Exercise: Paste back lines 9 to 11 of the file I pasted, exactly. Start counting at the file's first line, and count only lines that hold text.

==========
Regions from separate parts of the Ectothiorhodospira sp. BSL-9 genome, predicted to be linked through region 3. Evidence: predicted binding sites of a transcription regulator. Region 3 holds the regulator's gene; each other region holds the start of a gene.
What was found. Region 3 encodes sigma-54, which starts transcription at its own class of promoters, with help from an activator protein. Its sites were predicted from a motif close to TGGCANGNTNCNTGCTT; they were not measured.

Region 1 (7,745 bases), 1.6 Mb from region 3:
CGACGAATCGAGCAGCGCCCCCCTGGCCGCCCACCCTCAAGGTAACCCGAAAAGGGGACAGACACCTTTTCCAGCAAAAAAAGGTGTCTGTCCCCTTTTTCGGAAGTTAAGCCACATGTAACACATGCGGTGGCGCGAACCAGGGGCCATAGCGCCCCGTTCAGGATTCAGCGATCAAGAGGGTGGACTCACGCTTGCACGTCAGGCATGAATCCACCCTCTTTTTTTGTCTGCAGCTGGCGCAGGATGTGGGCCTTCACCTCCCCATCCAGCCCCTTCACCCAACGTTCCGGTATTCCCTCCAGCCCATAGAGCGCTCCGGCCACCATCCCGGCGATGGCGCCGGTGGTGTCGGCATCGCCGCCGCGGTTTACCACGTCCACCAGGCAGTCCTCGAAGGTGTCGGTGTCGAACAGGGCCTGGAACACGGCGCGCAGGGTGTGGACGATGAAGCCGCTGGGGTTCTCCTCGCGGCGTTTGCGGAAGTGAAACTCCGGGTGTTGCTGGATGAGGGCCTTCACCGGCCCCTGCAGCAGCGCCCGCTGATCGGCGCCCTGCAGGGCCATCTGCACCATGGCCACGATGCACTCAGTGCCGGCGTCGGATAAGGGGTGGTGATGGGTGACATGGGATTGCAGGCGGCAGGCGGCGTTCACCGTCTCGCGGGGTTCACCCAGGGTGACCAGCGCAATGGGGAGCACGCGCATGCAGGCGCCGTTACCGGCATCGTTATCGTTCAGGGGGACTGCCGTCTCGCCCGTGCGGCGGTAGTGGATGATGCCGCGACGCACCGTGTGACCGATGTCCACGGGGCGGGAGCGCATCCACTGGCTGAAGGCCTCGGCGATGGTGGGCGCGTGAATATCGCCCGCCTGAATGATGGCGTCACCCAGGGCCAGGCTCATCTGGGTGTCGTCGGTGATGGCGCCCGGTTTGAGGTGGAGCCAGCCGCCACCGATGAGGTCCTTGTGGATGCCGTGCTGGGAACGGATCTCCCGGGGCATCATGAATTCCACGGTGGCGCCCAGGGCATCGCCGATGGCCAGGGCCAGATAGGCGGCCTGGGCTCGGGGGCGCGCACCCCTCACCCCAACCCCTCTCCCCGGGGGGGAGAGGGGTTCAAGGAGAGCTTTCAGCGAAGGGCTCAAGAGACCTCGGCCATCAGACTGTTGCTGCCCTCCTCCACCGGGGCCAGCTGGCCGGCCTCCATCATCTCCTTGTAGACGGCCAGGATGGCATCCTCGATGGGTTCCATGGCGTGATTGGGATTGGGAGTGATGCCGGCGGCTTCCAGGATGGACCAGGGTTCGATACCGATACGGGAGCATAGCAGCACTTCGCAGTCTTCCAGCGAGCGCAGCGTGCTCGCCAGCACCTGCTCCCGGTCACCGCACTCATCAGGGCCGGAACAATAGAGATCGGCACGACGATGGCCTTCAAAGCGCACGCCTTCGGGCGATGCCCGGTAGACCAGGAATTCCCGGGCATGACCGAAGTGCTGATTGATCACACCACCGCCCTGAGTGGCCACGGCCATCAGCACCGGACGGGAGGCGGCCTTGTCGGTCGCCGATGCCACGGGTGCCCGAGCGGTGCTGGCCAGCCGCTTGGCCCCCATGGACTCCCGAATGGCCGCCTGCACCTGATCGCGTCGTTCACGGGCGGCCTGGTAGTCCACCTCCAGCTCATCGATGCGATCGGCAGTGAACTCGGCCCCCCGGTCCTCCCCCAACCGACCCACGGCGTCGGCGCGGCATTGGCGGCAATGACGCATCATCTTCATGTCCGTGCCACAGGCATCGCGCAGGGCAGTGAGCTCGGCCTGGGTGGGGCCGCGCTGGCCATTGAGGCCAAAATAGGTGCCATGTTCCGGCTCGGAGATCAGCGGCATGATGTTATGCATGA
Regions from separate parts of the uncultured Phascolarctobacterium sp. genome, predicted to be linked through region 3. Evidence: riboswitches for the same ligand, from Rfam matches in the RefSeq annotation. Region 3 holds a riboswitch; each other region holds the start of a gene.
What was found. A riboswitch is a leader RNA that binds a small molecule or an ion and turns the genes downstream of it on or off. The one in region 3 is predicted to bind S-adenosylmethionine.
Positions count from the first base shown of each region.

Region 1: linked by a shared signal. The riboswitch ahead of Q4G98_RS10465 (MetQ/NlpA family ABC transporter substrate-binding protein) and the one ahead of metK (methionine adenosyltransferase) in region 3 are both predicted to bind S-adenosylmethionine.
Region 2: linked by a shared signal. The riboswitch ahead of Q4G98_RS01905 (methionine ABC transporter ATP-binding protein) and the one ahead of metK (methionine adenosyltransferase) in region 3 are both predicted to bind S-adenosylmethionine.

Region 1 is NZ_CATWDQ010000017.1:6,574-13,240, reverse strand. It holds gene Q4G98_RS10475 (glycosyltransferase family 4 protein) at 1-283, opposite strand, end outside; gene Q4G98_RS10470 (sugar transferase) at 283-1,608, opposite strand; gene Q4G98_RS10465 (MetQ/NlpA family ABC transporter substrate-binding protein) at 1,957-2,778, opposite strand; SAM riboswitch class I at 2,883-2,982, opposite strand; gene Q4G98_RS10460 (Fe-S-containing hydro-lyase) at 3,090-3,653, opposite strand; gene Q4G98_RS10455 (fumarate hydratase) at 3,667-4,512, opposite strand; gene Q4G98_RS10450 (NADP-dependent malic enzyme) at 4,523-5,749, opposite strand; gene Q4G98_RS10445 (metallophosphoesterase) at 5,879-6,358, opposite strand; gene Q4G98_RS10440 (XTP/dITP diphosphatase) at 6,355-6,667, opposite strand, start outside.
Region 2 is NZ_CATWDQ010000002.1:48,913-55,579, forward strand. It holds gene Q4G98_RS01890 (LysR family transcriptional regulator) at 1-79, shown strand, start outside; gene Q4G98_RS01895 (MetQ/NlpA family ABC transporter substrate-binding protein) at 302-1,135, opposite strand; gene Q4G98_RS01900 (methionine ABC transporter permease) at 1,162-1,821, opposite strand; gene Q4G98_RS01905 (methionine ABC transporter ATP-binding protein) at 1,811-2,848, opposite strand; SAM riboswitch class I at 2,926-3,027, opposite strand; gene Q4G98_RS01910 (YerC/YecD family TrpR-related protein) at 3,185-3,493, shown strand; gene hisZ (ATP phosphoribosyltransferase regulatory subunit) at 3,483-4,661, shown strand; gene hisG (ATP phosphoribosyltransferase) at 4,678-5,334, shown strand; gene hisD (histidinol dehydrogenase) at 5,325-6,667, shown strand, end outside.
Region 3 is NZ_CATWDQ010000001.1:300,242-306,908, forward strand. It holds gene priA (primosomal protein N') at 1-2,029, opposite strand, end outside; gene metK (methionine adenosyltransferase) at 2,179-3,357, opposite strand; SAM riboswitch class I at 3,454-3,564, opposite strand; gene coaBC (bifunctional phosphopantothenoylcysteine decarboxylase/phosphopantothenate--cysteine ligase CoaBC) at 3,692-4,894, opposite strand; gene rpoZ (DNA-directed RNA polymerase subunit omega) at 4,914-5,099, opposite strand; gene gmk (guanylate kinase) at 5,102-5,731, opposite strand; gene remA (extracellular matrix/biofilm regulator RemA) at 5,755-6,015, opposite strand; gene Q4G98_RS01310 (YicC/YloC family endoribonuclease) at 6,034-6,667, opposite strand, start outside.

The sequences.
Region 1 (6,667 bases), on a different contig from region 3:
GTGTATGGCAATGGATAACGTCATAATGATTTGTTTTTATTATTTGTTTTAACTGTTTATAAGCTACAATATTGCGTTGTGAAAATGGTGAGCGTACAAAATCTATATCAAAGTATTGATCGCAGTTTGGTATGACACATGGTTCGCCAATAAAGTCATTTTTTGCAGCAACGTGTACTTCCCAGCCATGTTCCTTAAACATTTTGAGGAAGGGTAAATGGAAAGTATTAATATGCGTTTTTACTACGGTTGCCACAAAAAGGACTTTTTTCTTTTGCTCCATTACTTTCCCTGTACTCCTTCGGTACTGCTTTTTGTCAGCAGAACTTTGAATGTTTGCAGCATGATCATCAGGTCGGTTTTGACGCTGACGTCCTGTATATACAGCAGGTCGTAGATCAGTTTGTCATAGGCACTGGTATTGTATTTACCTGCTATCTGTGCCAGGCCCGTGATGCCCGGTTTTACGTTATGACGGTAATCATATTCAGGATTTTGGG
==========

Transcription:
Region 2: linked by a shared signal. The riboswitch ahead of Q4G98_RS01905 (methionine ABC transporter ATP-binding protein) and the one ahead of metK (methionine adenosyltransferase) in region 3 are both predicted to bind S-adenosylmethionine.

Region 1 is NZ_CATWDQ010000017.1:6,574-13,240, reverse strand. It holds gene Q4G98_RS10475 (glycosyltransferase family 4 protein) at 1-283, opposite strand, end outside; gene Q4G98_RS10470 (sugar transferase) at 283-1,608, opposite strand; gene Q4G98_RS10465 (MetQ/NlpA family ABC transporter substrate-binding protein) at 1,957-2,778, opposite strand; SAM riboswitch class I at 2,883-2,982, opposite strand; gene Q4G98_RS10460 (Fe-S-containing hydro-lyase) at 3,090-3,653, opposite strand; gene Q4G98_RS10455 (fumarate hydratase) at 3,667-4,512, opposite strand; gene Q4G98_RS10450 (NADP-dependent malic enzyme) at 4,523-5,749, opposite strand; gene Q4G98_RS10445 (metallophosphoesterase) at 5,879-6,358, opposite strand; gene Q4G98_RS10440 (XTP/dITP diphosphatase) at 6,355-6,667, opposite strand, start outside.
Region 2 is NZ_CATWDQ010000002.1:48,913-55,579, forward strand. It holds gene Q4G98_RS01890 (LysR family transcriptional regulator) at 1-79, shown strand, start outside; gene Q4G98_RS01895 (MetQ/NlpA family ABC transporter substrate-binding protein) at 302-1,135, opposite strand; gene Q4G98_RS01900 (methionine ABC transporter permease) at 1,162-1,821, opposite strand; gene Q4G98_RS01905 (methionine ABC transporter ATP-binding protein) at 1,811-2,848, opposite strand; SAM riboswitch class I at 2,926-3,027, opposite strand; gene Q4G98_RS01910 (YerC/YecD family TrpR-related protein) at 3,185-3,493, shown strand; gene hisZ (ATP phosphoribosyltransferase regulatory subunit) at 3,483-4,661, shown strand; gene hisG (ATP phosphoribosyltransferase) at 4,678-5,334, shown strand; gene hisD (histidinol dehydrogenase) at 5,325-6,667, shown strand, end outside.